‘Ali Pancha’ a flagship project
A Memorandum of Understanding was signed in mid-October by Hambantota International Port Group (HIPG) Managing Director Mr. Johnson Liu and Wildlife & Nature Protection Society (WNPS) Chairman Mr. Jehan CanagaRetna to launch the ‘Project Ali Pancha’ – a way to help transition from human-elephant conflict (HEC) to human-elephant peace. The general objectives of the project are as follows:
The annual sponsorship of 25 orphaned elephants to the Elephant Transit Home (ETH) in Udawalawe to provide them with their essential nutrition for healthy development. Sponsoring a research project to understand the varieties of antibiotics that work safely and effectively in treating orphaned elephants.
The provision of six (6) “smart collars” for elephants selected for release into the wild. Their movements will be monitored via VHF frequencies and GPS systems to understand their range of roaming and behavior, and to assess and scientifically understand how they fit into the wild.
Conduct education and awareness programs for a minimum of 200 farmers in Hambantota district, in partnership with farmers’ societies and government institutions, and
Install five (5) WNPS Light Repel Systems (LRS) in selected locations in Hambantota District to protect the homes and crops of these farmers from elephant incursions. The WNPS is responsible for coordinating these objectives to ensure that they are achieved, and within the timeframes set out in the Contract.
ANOTHER ESSENTIAL PARTNER
For the success of this project, the cooperation of the Department of Wildlife Conservation (DWC) is essential, especially for vets and other EPF staff. They are the ones who must provide the technical and scientific inputs, and the research, necessary for initiatives with orphan elephants. Dr. Vijitha Perera, ETH’s Senior Veterinarian, will lead this project on behalf of the DWC, ably assisted by Dr. Malaka Abeywardana who was present at the launch of the project.
In its 128 year history as the 3rd oldest conservation organization in the world, the WNPS takes great pride in its active involvement in the establishment of the DWC. Over this long history, the WNPS has worked with the DWC on several projects and looks forward to this renewed partnership.
HIPG CEO Mr. Liu in his address to the rally had this to say:
“As a leading development project located in this area, which is also home to a variety of wildlife, in particular a population of elephants, our major challenge is to facilitate development with minimal impact on nature and other forms of life. This reflects our commitment to supporting the Sustainable Development Goals of protecting life on land and life underwater while achieving our business goals. This is embedded in our ESG framework under the Care for the Planet focus area, and we now provide full support to minimize human-elephant conflict, which is a critical need of this area.
As part of the “Human Elephant Peace Project”…our newest addition is the “Save Ali Pancha (Elephant)” project with WNPS in collaboration with ETH with a grant of USD 102,487.00…”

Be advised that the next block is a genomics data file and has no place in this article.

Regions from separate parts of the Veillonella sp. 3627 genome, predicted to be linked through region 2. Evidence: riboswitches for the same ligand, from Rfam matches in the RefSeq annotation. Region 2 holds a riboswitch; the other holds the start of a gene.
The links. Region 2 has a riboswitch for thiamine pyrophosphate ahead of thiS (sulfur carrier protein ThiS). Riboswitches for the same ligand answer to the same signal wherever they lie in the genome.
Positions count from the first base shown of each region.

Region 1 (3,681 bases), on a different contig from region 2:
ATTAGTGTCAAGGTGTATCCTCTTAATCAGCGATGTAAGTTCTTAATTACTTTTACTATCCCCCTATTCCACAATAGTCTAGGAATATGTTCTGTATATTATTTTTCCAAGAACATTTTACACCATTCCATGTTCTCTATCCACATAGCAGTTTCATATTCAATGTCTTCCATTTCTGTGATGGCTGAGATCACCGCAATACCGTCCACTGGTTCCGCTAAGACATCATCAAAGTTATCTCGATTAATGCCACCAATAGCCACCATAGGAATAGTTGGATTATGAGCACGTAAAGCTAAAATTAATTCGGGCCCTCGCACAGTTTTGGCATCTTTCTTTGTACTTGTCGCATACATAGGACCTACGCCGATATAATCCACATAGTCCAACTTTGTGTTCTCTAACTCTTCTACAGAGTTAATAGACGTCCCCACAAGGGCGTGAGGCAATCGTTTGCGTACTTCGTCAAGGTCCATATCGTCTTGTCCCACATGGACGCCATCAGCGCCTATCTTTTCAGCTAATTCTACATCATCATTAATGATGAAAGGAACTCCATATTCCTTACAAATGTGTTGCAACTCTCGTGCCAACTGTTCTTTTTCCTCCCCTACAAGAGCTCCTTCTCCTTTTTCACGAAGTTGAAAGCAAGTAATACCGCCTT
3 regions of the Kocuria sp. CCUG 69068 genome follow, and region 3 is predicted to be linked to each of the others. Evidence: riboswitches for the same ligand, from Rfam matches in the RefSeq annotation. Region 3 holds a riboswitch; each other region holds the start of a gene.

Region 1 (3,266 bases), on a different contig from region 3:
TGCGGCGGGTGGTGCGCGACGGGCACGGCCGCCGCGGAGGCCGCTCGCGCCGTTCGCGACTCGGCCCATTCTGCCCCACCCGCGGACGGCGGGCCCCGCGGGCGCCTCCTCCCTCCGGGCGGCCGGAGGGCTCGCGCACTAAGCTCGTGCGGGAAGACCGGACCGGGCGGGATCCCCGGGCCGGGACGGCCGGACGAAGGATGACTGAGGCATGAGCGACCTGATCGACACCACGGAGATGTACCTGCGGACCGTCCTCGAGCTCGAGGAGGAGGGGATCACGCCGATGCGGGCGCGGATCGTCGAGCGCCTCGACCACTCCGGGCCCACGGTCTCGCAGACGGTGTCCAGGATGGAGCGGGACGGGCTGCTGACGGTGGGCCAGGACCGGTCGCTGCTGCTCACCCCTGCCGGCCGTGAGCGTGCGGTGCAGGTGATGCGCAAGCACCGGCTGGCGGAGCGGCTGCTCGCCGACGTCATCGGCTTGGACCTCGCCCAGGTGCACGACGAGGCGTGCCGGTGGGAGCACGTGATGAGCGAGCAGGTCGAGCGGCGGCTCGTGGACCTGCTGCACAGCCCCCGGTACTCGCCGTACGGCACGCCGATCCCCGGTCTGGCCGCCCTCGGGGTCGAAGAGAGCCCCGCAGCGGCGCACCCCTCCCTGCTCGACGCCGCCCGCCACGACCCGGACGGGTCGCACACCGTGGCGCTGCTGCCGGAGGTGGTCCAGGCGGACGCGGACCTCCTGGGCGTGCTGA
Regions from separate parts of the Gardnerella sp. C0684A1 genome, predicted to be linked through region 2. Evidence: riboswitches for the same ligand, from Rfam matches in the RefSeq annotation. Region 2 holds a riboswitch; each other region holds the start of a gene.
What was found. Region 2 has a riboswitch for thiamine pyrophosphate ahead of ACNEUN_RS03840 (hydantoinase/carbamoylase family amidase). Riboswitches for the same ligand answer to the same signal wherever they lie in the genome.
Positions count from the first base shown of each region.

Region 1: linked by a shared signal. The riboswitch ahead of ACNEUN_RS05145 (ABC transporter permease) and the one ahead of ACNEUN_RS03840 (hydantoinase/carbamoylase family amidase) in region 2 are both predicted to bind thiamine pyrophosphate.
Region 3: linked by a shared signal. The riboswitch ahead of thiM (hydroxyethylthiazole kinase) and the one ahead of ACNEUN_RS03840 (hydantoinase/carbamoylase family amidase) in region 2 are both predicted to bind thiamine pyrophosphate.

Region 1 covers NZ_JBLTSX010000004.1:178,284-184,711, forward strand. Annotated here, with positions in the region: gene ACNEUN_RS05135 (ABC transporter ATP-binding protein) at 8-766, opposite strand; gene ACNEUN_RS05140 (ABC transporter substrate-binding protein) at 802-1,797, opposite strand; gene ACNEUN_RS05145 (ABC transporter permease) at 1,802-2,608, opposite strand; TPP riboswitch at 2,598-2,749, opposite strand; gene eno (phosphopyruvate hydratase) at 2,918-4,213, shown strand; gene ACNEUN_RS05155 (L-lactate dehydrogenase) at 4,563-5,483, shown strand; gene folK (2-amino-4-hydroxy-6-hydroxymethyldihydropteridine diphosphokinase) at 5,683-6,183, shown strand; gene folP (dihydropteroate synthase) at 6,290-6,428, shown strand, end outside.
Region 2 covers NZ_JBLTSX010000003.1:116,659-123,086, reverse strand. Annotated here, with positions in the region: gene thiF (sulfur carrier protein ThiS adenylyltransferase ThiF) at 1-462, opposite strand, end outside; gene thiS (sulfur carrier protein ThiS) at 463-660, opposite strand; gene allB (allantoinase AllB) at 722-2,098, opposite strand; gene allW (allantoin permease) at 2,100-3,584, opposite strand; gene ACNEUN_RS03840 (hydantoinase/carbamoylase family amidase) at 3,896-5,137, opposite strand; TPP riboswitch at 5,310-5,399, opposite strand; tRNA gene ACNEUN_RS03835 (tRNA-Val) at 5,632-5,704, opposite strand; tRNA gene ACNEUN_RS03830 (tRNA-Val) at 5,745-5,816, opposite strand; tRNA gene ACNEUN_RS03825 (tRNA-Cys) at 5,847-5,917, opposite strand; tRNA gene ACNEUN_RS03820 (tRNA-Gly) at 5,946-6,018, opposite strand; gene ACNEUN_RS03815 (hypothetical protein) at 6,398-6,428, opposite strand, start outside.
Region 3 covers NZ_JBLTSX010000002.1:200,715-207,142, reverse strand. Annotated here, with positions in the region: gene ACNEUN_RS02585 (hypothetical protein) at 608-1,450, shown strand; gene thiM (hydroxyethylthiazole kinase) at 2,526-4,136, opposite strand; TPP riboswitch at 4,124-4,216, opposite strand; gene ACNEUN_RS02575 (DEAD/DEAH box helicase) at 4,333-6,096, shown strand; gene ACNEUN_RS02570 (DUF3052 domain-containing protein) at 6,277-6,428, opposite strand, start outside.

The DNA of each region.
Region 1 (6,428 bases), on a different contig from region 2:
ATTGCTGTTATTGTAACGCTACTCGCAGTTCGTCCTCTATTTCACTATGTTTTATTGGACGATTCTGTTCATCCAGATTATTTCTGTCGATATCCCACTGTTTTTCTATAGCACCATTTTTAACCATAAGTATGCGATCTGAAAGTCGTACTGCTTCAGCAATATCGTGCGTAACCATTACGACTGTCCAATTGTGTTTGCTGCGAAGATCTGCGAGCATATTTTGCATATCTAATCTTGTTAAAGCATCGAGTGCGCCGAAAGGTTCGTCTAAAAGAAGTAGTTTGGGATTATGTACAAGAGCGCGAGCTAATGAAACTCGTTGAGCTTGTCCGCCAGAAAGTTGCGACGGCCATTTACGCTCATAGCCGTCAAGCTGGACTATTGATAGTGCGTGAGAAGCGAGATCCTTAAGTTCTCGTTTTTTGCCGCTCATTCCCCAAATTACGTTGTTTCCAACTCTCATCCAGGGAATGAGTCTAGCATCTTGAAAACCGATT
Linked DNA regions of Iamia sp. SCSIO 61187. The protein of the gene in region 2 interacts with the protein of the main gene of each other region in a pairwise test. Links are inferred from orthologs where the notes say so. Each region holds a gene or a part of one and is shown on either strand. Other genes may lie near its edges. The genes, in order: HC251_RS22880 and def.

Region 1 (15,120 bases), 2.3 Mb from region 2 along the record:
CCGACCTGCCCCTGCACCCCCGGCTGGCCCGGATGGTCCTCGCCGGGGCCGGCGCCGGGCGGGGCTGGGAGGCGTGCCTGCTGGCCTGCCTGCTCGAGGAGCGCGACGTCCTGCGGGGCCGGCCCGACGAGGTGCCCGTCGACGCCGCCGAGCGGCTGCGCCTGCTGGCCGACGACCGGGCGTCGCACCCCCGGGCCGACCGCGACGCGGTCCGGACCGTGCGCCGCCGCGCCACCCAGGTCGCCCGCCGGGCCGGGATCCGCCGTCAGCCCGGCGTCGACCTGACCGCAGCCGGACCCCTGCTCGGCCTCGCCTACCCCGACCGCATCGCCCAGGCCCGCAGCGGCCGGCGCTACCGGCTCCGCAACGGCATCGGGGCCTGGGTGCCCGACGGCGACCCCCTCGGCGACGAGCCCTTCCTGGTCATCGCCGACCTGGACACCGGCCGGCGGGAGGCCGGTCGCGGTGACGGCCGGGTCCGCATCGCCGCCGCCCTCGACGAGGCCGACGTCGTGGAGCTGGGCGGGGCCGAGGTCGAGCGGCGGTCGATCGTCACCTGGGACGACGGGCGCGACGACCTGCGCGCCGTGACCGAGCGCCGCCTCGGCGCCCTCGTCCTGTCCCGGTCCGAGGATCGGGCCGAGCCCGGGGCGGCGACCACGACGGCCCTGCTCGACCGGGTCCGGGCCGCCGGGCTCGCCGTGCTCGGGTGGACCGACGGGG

As part of the sponsorship, there is the collaring of selected animals from the identified herds to track their movements and formulate a strategy on how this could be done with knowledge of science. At present, elephants visit the port, mainly at night, and although they have not caused any damage to its buildings or injured any of the employees, HIPG is understandably concerned that no damage is caused to its precious cargo that is stored in its yards.
As Mr. CanagaRetna explained in his address, Sri Lanka’s wild elephant populations share about 44% of its landscape with humans. If development is essential for the country, it must be planned development and HIPG demonstrates a good example of this, placing the care of elephants and other wildlife, alongside that of the necessary future development of the port. CanagaRetna went on to say that the future of our wildlife and its conservation depends on humans. With all this destruction, global warming and climate change, we need to do everything we can to protect what we have. HIPG and the partnership with WNPS are trying to plug a deep ravine in our country when it comes to our elephants. Sri Lanka has the largest human elephant conflict in the world. Therefore, it is heartening to see companies such as HIPG step up their efforts to do their part for our country’s wildlife.
FROM CONFLICT TO PEACE
The elephant is an important part of the culture and religions of Sri Lanka. It is also important for conservation, because as a keystone species, the health of all forests and its other inhabitants depends on it. Healthy forests provide clean air and water, essential for human existence. We are all connected.
Moreover, the wild elephant is an important source of income for this country, attracting foreign visitors who wish to see these magnificent animals in their wild environment. This leads to the financial enrichment of communities that have elephants and other wildlife as neighbors. As such, it is hoped that this historic project will also inspire other “developers” and enable the transition from “Conflict” to “Peace” and save precious lives.